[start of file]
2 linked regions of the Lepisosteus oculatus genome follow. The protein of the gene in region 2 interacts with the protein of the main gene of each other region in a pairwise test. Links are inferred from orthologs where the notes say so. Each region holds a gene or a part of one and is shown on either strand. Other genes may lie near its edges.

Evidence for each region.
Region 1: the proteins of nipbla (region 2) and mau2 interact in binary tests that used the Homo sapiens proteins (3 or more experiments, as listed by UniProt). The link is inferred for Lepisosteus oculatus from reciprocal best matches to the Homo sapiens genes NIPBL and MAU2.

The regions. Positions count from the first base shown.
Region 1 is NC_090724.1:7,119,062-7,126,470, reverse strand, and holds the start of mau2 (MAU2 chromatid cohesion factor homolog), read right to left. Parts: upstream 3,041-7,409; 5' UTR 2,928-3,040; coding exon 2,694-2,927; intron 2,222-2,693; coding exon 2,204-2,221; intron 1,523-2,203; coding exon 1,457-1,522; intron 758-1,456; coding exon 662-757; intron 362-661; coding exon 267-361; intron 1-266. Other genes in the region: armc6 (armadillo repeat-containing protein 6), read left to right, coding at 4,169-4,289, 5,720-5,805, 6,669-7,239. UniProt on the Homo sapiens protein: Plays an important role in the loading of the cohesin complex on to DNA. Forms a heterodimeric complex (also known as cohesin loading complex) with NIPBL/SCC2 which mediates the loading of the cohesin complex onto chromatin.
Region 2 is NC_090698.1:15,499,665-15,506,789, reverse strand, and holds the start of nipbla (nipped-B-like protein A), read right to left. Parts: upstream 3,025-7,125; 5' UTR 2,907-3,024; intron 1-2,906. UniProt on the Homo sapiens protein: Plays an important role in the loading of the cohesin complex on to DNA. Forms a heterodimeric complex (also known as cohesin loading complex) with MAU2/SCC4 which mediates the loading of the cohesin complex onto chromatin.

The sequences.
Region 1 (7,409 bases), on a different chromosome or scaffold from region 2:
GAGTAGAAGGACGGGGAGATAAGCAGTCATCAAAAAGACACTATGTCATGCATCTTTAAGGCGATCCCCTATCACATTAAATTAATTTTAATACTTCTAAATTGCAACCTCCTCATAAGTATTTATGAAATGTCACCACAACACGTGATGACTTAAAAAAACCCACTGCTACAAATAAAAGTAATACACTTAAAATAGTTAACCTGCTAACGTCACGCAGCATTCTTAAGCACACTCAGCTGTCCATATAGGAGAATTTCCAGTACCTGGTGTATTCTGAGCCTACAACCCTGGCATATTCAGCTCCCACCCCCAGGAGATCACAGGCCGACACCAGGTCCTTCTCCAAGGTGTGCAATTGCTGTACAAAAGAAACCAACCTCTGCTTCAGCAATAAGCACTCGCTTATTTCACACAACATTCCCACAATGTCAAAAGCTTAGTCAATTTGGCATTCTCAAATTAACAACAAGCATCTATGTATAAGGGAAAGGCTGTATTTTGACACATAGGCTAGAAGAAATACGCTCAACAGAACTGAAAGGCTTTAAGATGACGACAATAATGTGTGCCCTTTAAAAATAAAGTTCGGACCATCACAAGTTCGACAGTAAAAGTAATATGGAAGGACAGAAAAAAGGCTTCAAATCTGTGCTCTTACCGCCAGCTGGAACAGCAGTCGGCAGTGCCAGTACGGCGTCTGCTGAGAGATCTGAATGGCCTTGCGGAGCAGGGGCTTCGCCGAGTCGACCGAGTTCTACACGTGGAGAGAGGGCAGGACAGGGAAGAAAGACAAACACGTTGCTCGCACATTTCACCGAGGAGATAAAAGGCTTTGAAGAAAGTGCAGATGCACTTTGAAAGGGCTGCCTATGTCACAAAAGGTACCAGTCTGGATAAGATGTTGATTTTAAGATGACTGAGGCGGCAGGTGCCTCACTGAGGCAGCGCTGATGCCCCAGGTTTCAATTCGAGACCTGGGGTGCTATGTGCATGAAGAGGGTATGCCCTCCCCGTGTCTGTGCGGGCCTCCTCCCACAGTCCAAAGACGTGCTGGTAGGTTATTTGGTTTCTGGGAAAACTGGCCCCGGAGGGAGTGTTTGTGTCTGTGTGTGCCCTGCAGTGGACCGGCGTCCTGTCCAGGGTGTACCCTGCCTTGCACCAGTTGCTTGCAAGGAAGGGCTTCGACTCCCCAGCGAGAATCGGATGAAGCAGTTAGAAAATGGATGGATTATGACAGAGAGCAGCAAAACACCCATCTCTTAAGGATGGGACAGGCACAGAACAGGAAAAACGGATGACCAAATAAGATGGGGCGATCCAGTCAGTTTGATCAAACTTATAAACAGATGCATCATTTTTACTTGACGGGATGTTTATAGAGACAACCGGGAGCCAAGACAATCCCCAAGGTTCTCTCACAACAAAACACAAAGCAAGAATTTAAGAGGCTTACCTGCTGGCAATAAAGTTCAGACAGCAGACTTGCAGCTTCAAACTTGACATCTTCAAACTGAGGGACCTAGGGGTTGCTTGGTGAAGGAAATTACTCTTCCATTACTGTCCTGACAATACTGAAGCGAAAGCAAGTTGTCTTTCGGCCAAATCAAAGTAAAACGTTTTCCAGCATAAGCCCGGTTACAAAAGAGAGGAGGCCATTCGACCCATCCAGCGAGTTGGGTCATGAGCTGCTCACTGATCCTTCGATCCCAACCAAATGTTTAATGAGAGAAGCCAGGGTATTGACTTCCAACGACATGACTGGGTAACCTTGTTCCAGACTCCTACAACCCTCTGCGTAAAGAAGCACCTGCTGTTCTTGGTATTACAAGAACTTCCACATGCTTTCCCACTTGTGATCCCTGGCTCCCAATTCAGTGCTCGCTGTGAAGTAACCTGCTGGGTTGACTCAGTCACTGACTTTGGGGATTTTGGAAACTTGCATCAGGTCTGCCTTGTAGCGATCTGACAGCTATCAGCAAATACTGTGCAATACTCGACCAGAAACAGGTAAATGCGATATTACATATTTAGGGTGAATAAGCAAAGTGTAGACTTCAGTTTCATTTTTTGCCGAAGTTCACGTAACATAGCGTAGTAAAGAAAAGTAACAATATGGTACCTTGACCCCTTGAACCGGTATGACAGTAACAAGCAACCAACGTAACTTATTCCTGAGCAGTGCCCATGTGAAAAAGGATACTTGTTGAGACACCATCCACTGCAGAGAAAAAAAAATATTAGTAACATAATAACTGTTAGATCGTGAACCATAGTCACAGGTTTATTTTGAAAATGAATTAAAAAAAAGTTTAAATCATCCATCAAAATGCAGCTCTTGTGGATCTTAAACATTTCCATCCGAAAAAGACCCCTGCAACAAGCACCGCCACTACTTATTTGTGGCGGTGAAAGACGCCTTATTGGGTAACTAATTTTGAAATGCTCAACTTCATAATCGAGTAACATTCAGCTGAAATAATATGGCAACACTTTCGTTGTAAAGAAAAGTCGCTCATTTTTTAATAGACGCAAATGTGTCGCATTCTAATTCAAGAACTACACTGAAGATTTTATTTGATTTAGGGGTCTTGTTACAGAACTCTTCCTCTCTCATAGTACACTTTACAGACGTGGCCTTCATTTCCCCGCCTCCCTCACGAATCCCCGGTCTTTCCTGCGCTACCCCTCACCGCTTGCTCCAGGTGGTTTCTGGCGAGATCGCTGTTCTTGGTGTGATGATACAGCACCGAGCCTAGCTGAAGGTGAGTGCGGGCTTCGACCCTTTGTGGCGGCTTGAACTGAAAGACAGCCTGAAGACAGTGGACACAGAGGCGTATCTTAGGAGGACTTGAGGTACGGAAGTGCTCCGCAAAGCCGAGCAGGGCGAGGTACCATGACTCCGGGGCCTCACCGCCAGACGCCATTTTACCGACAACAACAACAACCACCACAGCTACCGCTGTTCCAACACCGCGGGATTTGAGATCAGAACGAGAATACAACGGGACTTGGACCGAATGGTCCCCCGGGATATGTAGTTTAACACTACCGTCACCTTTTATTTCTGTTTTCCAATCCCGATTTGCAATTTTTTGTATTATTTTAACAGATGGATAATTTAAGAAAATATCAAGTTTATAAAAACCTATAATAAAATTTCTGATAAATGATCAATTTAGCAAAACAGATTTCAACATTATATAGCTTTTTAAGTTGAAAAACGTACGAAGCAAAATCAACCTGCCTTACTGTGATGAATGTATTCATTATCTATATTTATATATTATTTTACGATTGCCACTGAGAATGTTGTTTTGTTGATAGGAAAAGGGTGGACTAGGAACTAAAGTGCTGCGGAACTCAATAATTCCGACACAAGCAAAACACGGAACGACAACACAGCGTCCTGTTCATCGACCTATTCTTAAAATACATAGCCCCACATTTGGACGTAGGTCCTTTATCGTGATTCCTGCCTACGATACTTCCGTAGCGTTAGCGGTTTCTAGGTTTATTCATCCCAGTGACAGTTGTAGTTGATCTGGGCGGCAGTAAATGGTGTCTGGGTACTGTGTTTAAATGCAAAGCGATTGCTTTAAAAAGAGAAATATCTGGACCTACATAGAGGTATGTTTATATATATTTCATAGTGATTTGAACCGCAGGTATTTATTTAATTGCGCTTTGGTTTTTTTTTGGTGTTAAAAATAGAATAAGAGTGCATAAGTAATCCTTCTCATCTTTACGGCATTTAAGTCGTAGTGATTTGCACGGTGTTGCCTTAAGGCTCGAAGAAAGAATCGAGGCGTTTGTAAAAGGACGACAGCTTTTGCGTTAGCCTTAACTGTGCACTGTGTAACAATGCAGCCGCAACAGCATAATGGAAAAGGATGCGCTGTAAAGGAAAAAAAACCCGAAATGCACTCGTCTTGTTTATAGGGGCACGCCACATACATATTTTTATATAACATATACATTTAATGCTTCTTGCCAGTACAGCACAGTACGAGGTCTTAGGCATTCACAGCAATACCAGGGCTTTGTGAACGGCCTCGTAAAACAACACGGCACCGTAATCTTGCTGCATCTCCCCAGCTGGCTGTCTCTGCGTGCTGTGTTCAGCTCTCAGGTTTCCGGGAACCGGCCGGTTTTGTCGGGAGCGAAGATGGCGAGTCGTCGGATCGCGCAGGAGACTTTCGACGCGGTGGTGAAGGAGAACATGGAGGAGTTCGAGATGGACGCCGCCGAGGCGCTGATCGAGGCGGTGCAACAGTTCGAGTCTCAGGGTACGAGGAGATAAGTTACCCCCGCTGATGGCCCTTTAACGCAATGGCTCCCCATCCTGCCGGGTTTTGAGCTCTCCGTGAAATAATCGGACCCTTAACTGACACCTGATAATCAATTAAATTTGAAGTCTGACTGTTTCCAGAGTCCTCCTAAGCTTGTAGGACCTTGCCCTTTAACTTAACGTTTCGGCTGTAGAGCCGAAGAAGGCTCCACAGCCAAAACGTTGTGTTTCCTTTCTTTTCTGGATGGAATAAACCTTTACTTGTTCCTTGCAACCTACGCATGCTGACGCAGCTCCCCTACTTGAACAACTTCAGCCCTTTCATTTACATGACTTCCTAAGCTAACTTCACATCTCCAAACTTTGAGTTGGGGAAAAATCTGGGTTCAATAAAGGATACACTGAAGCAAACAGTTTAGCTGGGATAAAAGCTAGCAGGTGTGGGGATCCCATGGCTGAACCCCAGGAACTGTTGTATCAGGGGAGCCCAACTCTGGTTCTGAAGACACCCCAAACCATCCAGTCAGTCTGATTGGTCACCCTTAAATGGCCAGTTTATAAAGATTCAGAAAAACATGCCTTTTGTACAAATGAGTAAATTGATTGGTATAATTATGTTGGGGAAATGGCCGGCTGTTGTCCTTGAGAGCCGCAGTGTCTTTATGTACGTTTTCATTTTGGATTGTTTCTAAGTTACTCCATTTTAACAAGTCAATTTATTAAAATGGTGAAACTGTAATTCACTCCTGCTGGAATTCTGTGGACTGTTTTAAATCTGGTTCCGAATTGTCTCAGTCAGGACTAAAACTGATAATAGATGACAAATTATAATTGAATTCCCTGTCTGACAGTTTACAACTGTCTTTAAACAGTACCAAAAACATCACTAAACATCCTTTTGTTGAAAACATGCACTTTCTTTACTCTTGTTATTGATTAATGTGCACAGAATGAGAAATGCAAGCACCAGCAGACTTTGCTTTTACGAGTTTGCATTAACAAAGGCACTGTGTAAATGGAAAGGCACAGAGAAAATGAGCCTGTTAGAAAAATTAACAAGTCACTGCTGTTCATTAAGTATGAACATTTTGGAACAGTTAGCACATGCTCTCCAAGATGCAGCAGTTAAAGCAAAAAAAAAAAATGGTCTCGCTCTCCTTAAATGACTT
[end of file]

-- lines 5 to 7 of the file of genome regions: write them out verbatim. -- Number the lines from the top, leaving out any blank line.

Region 1 is NC_090724.1:7,119,062-7,126,470, reverse strand, and holds the start of mau2 (MAU2 chromatid cohesion factor homolog), read right to left. Parts: upstream 3,041-7,409; 5' UTR 2,928-3,040; coding exon 2,694-2,927; intron 2,222-2,693; coding exon 2,204-2,221; intron 1,523-2,203; coding exon 1,457-1,522; intron 758-1,456; coding exon 662-757; intron 362-661; coding exon 267-361; intron 1-266. Other genes in the region: armc6 (armadillo repeat-containing protein 6), read left to right, coding at 4,169-4,289, 5,720-5,805, 6,669-7,239. UniProt on the Homo sapiens protein: Plays an important role in the loading of the cohesin complex on to DNA. Forms a heterodimeric complex (also known as cohesin loading complex) with NIPBL/SCC2 which mediates the loading of the cohesin complex onto chromatin.
Region 2 is NC_090698.1:15,499,665-15,506,789, reverse strand, and holds the start of nipbla (nipped-B-like protein A), read right to left. Parts: upstream 3,025-7,125; 5' UTR 2,907-3,024; intron 1-2,906. UniProt on the Homo sapiens protein: Plays an important role in the loading of the cohesin complex on to DNA. Forms a heterodimeric complex (also known as cohesin loading complex) with MAU2/SCC4 which mediates the loading of the cohesin complex onto chromatin.

The sequences.